The results of the research are expected to contribute to the REIT literature and give insight to investors about their investment choices while including both investment tools in their portfolio, especially for the future conditions of the new COVID-19 pandemic-based economic crisis.

Social implications

The study may provide insight for individuals, especially those who are considering possible investment options in the Turkish real estate market in the post-COVID-19 pandemic crisis.

Originality/value

Gold and real estate have always been considered as important investment instruments. Gold is commonly accepted as a safe haven in the literature, and the REITs are considered as long-term investment instruments by many scholars. While gold prices increase in the windy periods, the returns of real estate investments have more cyclical movements based on mostly the macroeconomic conditions and its integration with stock markets, yet the real estate is a common long-term investment tool, especially because of the regular income it generates for the retirement years. By covering three crisis periods including the COVID-19 pandemic-based economic crisis effects, making research about two important investment tools would contribute to the literature, especially in which the studies in this area were very limited.

Details

Journal of European Real Estate Research , vol. ahead-of-print no. ahead-of-print
Type: Research Article
ISSN: 1753-9269

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Article
Publication date: 4 February 2019

Alain Coën and Patrick Lecomte

The purpose of this paper is to analyze and revisit the risk and performance of publicly traded real estate companies from 14 countries over the period 2000–2015, marked…

Abstract

Purpose

The purpose of this paper is to analyze and revisit the risk and performance of publicly traded real estate companies from 14 countries over the period 2000–2015, marked by the unprecedented Global Financial Crisis, in presence of errors-in-variables (EIV) and illiquidity (measured by serial correlation, following Getmansky et al. (2004)).

Design/methodology/approach

The authors extend the seminal work of Bond et al. (2003), and shed a new light on the relative performance of listed real estate before and after the GFC. First, the authors suggest the use of various asset pricing models (APM) including the Fama and French (2015) five-factor APM with global and country-level factors. Second, the authors implement unbiased estimators to correct for the econometric bias induced by EIV in APM. Third, the authors deal with the impact of illiquidity (measured by serial correlation) on the risk properties of international securitized real estate returns.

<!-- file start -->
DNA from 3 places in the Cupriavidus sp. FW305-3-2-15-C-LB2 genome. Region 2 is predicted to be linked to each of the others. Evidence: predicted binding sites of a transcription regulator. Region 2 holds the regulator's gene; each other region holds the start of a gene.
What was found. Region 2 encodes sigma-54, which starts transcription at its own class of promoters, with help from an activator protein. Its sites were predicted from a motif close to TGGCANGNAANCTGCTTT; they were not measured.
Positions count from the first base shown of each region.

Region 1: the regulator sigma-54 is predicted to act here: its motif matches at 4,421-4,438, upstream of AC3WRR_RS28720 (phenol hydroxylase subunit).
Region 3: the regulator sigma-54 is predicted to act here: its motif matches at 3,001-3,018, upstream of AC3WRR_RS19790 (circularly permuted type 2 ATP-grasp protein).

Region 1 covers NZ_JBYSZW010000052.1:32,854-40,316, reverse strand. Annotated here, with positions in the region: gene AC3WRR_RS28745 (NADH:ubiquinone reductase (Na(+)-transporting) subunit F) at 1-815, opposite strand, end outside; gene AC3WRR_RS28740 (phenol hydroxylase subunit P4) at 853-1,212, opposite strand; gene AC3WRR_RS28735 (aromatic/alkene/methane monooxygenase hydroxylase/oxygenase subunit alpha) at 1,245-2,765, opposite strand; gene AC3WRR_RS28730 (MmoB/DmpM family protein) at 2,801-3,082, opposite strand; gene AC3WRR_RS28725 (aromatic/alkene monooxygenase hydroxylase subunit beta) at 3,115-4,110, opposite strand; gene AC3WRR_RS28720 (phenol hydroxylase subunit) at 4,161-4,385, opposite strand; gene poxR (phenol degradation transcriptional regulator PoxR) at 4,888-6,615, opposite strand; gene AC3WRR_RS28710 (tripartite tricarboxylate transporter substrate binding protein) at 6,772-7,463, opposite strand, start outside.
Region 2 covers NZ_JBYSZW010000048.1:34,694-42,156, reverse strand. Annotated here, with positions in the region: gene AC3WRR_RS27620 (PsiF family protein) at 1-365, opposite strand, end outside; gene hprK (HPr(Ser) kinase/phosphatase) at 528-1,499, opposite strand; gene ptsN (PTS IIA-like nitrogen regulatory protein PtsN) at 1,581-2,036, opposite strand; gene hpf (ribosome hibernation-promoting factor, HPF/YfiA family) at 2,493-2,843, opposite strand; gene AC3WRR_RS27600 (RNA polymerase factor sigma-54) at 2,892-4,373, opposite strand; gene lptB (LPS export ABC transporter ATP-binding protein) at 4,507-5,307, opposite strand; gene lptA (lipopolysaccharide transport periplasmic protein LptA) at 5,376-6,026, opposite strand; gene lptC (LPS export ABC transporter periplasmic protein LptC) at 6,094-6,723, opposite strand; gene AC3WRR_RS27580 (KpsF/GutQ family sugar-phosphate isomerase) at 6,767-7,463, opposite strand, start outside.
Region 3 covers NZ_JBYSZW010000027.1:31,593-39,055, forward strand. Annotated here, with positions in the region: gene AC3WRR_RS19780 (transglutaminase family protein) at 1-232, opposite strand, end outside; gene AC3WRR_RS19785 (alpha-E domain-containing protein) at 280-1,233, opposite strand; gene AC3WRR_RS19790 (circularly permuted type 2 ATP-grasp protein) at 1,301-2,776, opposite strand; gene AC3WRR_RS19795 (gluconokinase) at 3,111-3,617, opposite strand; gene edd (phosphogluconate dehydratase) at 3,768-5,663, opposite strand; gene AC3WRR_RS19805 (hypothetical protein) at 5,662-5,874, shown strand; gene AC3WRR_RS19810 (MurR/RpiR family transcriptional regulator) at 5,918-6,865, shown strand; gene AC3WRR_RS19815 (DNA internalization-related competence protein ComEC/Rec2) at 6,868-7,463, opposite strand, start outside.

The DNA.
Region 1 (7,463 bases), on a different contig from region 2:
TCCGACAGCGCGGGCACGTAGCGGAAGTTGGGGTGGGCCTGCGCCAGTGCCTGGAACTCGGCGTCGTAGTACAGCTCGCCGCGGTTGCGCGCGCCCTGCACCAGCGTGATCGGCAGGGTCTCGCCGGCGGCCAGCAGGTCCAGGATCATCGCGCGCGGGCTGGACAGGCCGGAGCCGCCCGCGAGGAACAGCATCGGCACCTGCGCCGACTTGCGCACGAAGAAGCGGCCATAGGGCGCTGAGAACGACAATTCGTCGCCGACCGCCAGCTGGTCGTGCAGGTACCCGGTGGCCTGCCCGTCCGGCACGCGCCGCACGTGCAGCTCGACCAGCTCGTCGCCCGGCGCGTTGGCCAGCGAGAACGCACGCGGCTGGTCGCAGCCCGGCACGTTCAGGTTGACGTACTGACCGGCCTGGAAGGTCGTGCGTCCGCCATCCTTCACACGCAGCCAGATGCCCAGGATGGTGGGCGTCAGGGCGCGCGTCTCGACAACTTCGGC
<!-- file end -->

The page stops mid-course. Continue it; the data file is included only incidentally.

Findings

The findings show that post-GFC, a radical change in international listed real estate risk factors has resulted in more homogeneous markets internationally and less diversification opportunities for international investors.

Practical implications

The authors suggest the use of robust linear APM (including the Fama and French (2015) five-factor APM) to analyze the risk and performance of publicly traded real estate companies from 14 countries over the period 2000–2015.

Originality/value

The authors analyze and revisit the risk and performance of publicly traded real estate companies from 14 countries over the period 2000–2015, marked by the unprecedented Global Financial Crisis.

Details

Journal of Property Investment & Finance, vol. 37 no. 1
Type: Research Article
ISSN: 1463-578X

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Article
Publication date: 3 July 2017

Stephen Lee

The purpose of this paper is to empirically examine the issue of convergence in the monthly returns, rental growth and yields for ten market segments in the UK direct real

Abstract

Purpose